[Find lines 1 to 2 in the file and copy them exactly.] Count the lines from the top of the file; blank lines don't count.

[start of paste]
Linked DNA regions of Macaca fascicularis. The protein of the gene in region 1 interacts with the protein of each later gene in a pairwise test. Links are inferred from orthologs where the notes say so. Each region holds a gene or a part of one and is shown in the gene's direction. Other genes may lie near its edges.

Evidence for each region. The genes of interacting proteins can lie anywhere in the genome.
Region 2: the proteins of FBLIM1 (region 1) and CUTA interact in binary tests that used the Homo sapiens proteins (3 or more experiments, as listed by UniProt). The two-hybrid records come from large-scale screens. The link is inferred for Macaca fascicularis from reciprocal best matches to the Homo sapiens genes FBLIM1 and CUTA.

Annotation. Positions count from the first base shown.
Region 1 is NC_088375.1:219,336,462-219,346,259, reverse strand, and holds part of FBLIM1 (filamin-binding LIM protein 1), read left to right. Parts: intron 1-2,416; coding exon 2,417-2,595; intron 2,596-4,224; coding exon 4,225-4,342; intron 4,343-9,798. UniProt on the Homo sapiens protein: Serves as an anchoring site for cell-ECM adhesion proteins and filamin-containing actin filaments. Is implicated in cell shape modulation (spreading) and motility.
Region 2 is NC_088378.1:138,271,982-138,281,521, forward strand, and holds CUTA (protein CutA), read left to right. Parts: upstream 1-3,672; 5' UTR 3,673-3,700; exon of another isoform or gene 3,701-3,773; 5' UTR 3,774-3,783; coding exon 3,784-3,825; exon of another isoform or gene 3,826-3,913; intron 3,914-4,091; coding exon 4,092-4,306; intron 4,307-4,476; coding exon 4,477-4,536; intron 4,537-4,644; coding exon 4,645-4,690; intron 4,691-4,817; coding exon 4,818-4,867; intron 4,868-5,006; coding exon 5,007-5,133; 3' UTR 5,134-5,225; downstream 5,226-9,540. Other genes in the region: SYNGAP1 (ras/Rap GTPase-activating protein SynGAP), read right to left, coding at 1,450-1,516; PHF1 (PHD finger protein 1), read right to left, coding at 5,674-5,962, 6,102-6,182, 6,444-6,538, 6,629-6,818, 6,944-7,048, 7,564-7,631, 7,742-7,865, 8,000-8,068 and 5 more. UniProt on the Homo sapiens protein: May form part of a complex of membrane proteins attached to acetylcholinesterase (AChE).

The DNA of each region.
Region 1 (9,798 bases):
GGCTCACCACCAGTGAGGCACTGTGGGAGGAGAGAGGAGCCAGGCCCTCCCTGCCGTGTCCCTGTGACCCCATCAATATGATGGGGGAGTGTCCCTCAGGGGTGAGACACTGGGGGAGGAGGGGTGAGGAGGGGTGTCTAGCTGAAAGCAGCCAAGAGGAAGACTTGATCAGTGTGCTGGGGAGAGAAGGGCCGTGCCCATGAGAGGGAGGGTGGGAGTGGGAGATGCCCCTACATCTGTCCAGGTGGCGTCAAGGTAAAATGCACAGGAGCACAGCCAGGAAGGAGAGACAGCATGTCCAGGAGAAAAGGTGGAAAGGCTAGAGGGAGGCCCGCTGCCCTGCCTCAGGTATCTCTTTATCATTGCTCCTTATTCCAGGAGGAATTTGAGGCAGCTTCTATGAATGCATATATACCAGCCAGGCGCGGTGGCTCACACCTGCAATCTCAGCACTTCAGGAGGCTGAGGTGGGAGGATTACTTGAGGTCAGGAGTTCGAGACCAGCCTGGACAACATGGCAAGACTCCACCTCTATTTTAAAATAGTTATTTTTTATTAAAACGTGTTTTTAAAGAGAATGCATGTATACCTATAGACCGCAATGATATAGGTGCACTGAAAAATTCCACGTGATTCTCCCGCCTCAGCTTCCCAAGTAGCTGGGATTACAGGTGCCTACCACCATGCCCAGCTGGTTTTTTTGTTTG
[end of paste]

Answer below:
Linked DNA regions of Macaca fascicularis. The protein of the gene in region 1 interacts with the protein of each later gene in a pairwise test. Links are inferred from orthologs where the notes say so. Each region holds a gene or a part of one and is shown in the gene's direction. Other genes may lie near its edges.

Evidence for each region. The genes of interacting proteins can lie anywhere in the genome.